Which brings me to the inevitable problems that cropped up while we were in the middle of nowhere. We rode down from the pass, fast and wet and very cold, passing an RV mired in mud and surrounded by men armed with shovels. Really, I have no clue how they even got it up there, but they were determined to dig it out and make their way down to the Flathead river. We sopped into a campsite and had a respite from the rain during which we were able to erect camp, eat dinner, and bear bag our comestibles and likewise scented items.

The double rainbow over our camp in the break from the rain

The next day, Lolita was sick with a bad case of the-handlebars-won’t-turn-itis. With a bit of help from Tom for my first foray ever into a threadless headset (I’ve only ever worked on threaded before, iconoclast that I am), I took apart the headset and cleaned out all the grit from the day before, but the headset definitely needed to be replaced. So I had three days ahead of me with a bum headset. This is not the end of the world, but it is mighty stressful, since we had more mountain passes to climb, which means fast, rocky, muddy, pot-holed descents on the other side. It is nicer to be able to steer through those sections. And Lolita’s front hub needs help. And her brakes were pretty trashed by the grit. But after a good scrubbing daily, she rides right enough the next day. After all, it isn’t grease that’ll keep her on the road when she’s keening, it’s love. Pure, hot, sweaty, grinding up one hill after the next love. Apparently I’ve got enough of it, since she got through, but it was bleak there for a minute.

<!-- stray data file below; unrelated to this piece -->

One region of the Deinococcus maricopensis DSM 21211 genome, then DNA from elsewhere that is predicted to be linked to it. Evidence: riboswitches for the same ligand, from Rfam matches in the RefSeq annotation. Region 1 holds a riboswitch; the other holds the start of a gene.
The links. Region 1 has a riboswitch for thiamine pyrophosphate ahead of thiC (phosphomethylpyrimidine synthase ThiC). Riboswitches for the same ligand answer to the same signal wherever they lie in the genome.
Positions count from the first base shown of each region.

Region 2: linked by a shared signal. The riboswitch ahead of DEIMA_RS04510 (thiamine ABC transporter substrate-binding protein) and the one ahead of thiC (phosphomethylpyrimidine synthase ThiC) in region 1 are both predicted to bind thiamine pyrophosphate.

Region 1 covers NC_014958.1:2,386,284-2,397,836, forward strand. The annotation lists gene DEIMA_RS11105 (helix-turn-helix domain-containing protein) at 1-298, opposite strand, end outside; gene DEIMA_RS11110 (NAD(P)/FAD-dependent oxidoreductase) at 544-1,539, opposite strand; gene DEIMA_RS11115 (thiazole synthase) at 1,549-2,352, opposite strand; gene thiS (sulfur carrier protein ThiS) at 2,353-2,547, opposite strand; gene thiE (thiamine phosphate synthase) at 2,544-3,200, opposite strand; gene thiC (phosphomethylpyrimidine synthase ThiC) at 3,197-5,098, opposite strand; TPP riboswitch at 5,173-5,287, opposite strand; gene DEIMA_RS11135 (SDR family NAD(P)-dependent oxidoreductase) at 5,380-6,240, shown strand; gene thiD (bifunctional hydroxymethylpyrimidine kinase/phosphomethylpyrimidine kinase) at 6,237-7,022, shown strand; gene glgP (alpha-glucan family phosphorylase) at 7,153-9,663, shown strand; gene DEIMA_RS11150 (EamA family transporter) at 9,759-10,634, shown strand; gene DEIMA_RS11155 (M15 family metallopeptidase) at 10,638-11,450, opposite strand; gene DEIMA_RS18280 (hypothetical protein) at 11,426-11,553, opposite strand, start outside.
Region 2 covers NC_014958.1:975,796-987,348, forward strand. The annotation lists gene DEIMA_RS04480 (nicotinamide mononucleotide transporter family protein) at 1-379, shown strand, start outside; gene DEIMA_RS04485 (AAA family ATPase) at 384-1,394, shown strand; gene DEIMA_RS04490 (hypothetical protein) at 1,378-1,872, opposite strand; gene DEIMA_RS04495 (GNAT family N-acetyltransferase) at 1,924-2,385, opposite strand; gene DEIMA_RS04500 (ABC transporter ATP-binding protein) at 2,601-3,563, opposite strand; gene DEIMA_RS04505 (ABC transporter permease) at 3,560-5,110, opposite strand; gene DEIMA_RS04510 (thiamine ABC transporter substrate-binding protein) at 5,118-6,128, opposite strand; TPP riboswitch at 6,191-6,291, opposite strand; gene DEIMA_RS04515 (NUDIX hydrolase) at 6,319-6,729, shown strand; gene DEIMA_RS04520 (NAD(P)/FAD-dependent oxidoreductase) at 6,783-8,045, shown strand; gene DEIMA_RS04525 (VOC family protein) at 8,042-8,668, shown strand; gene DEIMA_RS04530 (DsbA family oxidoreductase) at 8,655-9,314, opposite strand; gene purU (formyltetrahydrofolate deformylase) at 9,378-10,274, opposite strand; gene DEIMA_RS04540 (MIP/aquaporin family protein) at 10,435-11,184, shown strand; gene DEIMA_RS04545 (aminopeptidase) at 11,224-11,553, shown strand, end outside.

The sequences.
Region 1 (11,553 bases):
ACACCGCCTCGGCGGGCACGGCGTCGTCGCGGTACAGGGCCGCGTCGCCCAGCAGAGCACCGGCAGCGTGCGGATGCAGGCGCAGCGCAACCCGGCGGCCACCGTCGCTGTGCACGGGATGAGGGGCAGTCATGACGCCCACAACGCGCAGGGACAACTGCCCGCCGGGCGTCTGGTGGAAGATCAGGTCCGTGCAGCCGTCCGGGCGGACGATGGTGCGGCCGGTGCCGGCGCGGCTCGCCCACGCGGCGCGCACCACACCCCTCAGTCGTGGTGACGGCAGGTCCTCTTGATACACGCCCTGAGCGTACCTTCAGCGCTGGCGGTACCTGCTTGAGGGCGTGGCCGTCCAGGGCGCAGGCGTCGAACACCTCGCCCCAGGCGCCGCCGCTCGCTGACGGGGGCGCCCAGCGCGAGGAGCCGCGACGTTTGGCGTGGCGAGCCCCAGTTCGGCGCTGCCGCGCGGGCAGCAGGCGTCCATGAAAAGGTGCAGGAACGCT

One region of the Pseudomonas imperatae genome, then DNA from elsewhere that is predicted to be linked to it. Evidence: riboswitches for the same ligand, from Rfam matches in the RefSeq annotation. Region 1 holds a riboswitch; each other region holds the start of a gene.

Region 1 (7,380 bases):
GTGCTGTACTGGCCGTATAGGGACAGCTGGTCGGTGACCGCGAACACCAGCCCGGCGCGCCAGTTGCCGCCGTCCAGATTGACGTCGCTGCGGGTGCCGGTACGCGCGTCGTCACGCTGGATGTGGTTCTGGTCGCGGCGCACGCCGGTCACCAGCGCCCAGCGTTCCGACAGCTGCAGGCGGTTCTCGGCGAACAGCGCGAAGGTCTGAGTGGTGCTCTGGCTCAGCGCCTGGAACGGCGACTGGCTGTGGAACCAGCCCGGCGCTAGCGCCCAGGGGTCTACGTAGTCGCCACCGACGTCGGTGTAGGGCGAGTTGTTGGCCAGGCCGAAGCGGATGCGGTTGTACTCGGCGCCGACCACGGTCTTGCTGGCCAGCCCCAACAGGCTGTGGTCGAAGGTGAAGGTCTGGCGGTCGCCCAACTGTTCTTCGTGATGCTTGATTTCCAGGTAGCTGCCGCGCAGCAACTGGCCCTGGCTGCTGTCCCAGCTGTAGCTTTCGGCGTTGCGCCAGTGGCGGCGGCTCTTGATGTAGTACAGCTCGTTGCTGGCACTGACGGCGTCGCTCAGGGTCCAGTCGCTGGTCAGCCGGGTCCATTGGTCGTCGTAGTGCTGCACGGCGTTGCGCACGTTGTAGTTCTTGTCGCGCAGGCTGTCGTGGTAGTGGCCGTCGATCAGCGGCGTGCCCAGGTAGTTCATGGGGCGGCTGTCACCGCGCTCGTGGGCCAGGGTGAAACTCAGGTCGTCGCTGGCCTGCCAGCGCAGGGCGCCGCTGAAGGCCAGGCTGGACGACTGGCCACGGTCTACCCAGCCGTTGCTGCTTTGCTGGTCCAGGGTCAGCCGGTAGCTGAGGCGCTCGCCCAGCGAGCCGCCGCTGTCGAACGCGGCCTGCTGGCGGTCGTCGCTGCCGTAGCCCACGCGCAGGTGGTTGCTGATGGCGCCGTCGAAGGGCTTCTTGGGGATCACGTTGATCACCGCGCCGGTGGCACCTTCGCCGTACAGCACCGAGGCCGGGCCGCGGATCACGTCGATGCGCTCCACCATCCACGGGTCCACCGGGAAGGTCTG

From the Flathead river, we climbed over another rocky, steep pass:

The road to Cabin Pass

From there, we dropped down to the Wigwam river, home to some world-class fly fishing, or so I was told by a young, soft-faced french-canadian who had driven hours to get some time in on the river. I believe him about the fishing,as the river was wide, shallow, and gurgling, and otherwise rather appealing. We rode alongside it for a while, through hot and unseemly clearcuts when we came upon a bear cub. Damn. This is, let me tell you, the last thing you want to ‘come upon’ when you are in the middle of nowhere, on a mountain bike, and carrying nothing but aerosolized bits of a vegetable in a can to protect yourself. The cub was in the road, and Sara, Tom, and I stopped three abreast and waited. The cub was very cute, in a way that  made you want to chew on it’s ear or something. It ran off up the hill, and we never saw it’s mother, thankfully. But the next few miles felt like we were about to be ambushed at any moment by a gang of armed bears.